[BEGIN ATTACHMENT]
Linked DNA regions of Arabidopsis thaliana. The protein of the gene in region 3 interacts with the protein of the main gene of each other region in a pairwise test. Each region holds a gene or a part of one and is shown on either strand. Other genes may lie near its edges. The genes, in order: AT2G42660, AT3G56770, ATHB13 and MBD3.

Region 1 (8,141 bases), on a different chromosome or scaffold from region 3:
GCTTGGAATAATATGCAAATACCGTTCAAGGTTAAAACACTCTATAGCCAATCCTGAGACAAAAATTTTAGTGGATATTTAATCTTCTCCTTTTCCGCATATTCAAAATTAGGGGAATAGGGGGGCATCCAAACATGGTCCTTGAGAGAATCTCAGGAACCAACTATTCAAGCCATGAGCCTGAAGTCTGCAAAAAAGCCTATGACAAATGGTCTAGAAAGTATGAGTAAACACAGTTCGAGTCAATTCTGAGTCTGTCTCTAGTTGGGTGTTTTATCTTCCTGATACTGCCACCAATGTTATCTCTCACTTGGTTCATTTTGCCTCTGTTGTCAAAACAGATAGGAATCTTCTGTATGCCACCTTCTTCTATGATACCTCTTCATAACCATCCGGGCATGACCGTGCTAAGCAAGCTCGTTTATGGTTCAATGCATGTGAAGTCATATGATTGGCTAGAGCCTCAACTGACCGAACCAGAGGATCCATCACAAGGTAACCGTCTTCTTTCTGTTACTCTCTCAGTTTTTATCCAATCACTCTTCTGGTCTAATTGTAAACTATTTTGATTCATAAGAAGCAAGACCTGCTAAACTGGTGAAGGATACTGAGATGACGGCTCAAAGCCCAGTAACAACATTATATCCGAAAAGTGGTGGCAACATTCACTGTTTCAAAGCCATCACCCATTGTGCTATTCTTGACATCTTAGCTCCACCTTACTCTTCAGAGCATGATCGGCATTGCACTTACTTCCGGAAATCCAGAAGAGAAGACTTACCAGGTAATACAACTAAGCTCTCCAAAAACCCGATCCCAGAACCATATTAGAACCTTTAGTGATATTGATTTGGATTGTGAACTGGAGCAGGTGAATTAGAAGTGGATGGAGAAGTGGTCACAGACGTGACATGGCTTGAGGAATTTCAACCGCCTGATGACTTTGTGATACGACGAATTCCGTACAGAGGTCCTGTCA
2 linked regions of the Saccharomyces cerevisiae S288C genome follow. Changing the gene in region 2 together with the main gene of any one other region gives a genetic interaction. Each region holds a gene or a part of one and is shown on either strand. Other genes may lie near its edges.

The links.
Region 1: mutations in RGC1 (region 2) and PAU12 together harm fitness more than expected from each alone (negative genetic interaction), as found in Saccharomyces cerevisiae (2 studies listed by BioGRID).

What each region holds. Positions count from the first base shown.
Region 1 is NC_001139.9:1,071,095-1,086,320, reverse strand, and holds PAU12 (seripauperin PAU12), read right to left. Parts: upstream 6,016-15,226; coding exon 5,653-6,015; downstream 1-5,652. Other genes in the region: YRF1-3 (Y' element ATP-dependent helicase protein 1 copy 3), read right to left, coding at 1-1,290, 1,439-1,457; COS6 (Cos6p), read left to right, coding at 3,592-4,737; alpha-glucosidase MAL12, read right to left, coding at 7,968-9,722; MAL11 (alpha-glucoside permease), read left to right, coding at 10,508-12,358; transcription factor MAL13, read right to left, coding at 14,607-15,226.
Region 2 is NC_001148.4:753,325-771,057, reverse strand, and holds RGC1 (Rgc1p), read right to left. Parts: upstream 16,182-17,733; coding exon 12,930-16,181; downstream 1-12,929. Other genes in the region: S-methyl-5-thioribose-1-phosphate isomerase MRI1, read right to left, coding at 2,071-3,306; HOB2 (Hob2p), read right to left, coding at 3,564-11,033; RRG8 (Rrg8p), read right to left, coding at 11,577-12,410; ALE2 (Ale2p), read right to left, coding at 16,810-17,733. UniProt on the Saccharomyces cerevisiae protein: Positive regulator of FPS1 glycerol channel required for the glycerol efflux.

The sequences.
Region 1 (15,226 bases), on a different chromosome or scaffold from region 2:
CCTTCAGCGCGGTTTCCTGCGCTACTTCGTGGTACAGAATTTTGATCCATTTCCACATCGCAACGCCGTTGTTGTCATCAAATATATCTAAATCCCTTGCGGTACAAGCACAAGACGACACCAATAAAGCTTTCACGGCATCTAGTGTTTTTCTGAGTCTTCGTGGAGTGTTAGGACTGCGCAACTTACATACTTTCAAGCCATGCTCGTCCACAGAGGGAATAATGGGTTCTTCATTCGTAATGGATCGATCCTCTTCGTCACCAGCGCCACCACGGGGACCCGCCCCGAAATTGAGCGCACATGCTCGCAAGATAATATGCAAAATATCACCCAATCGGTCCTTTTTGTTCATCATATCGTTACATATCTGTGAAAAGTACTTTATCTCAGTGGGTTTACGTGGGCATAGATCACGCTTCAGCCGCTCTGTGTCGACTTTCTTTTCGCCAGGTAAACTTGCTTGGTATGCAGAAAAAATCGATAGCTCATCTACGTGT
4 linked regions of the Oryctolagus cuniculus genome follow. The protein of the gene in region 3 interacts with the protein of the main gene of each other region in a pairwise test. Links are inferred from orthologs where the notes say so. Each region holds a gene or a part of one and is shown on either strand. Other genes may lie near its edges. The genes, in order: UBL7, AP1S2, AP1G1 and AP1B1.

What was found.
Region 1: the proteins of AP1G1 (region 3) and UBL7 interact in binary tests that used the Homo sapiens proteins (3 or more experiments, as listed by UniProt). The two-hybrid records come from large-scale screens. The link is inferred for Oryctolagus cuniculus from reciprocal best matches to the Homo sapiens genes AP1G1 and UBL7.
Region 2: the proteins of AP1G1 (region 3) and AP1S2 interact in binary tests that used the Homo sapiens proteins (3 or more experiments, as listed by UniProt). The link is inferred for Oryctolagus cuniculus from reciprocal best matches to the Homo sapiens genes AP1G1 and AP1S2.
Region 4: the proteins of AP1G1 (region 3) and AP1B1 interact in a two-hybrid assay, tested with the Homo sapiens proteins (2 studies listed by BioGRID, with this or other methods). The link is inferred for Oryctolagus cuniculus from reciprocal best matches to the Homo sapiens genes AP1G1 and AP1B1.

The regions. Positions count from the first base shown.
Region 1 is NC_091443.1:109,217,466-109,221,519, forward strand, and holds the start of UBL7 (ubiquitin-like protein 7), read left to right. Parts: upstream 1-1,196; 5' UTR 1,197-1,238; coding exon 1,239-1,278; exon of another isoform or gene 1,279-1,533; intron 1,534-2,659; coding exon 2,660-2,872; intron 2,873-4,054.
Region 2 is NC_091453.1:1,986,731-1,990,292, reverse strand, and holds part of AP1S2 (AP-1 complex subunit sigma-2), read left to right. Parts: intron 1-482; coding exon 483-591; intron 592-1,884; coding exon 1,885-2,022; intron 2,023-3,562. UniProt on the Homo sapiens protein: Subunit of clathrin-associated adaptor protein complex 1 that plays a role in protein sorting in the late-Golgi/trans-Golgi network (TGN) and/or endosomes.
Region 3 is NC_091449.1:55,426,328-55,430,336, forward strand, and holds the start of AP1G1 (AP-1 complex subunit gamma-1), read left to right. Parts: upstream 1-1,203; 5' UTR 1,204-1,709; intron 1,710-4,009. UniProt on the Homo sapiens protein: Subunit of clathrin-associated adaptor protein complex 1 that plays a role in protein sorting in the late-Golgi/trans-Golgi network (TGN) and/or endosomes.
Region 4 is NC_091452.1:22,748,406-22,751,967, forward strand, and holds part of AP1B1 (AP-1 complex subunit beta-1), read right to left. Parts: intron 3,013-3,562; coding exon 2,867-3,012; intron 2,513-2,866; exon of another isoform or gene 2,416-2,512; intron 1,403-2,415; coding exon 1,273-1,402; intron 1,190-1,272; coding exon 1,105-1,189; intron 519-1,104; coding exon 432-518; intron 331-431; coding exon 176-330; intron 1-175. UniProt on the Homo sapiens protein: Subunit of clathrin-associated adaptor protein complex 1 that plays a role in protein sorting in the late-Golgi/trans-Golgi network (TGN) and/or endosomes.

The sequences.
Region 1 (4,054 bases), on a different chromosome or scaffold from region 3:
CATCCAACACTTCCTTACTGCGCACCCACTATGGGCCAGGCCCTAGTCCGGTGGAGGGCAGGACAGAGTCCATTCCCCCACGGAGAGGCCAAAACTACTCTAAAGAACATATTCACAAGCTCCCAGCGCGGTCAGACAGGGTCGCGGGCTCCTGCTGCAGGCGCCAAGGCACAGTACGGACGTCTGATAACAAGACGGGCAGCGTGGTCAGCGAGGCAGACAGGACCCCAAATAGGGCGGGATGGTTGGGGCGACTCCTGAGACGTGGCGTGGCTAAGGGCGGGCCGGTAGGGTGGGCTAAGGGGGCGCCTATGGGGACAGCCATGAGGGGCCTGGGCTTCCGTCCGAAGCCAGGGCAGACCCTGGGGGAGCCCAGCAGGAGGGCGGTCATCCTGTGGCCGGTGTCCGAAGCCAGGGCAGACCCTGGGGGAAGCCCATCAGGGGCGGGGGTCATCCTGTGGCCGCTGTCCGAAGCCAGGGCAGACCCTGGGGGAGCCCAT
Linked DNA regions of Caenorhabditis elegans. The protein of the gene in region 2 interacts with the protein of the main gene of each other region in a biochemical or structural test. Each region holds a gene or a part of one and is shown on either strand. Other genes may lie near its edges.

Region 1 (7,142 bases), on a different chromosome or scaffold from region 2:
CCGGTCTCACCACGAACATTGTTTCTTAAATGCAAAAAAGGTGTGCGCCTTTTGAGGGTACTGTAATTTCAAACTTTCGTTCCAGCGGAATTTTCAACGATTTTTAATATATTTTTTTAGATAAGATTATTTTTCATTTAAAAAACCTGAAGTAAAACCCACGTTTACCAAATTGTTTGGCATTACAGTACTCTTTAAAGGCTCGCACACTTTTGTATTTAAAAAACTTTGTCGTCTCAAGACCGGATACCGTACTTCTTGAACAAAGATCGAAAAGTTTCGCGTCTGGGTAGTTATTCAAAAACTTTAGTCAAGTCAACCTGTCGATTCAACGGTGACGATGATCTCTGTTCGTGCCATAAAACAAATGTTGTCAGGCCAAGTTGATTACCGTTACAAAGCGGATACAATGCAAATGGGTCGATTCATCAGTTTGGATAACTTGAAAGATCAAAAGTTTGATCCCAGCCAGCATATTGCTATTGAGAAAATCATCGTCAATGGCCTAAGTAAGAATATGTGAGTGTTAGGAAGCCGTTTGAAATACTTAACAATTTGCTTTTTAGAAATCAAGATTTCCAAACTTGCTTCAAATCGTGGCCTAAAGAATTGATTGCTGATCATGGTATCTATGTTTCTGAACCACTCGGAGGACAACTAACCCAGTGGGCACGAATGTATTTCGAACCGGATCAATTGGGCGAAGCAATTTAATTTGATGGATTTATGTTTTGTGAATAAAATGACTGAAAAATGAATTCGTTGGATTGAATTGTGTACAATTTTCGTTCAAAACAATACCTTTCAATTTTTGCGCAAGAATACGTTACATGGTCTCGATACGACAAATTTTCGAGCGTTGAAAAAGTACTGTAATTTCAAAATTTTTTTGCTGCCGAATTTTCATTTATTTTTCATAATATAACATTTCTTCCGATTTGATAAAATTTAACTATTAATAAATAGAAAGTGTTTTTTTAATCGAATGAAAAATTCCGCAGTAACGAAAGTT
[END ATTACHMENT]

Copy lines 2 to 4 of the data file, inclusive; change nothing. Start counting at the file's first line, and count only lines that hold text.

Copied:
Region 1 (8,141 bases), on a different chromosome or scaffold from region 3:
GCTTGGAATAATATGCAAATACCGTTCAAGGTTAAAACACTCTATAGCCAATCCTGAGACAAAAATTTTAGTGGATATTTAATCTTCTCCTTTTCCGCATATTCAAAATTAGGGGAATAGGGGGGCATCCAAACATGGTCCTTGAGAGAATCTCAGGAACCAACTATTCAAGCCATGAGCCTGAAGTCTGCAAAAAAGCCTATGACAAATGGTCTAGAAAGTATGAGTAAACACAGTTCGAGTCAATTCTGAGTCTGTCTCTAGTTGGGTGTTTTATCTTCCTGATACTGCCACCAATGTTATCTCTCACTTGGTTCATTTTGCCTCTGTTGTCAAAACAGATAGGAATCTTCTGTATGCCACCTTCTTCTATGATACCTCTTCATAACCATCCGGGCATGACCGTGCTAAGCAAGCTCGTTTATGGTTCAATGCATGTGAAGTCATATGATTGGCTAGAGCCTCAACTGACCGAACCAGAGGATCCATCACAAGGTAACCGTCTTCTTTCTGTTACTCTCTCAGTTTTTATCCAATCACTCTTCTGGTCTAATTGTAAACTATTTTGATTCATAAGAAGCAAGACCTGCTAAACTGGTGAAGGATACTGAGATGACGGCTCAAAGCCCAGTAACAACATTATATCCGAAAAGTGGTGGCAACATTCACTGTTTCAAAGCCATCACCCATTGTGCTATTCTTGACATCTTAGCTCCACCTTACTCTTCAGAGCATGATCGGCATTGCACTTACTTCCGGAAATCCAGAAGAGAAGACTTACCAGGTAATACAACTAAGCTCTCCAAAAACCCGATCCCAGAACCATATTAGAACCTTTAGTGATATTGATTTGGATTGTGAACTGGAGCAGGTGAATTAGAAGTGGATGGAGAAGTGGTCACAGACGTGACATGGCTTGAGGAATTTCAACCGCCTGATGACTTTGTGATACGACGAATTCCGTACAGAGGTCCTGTCA
2 linked regions of the Saccharomyces cerevisiae S288C genome follow. Changing the gene in region 2 together with the main gene of any one other region gives a genetic interaction. Each region holds a gene or a part of one and is shown on either strand. Other genes may lie near its edges.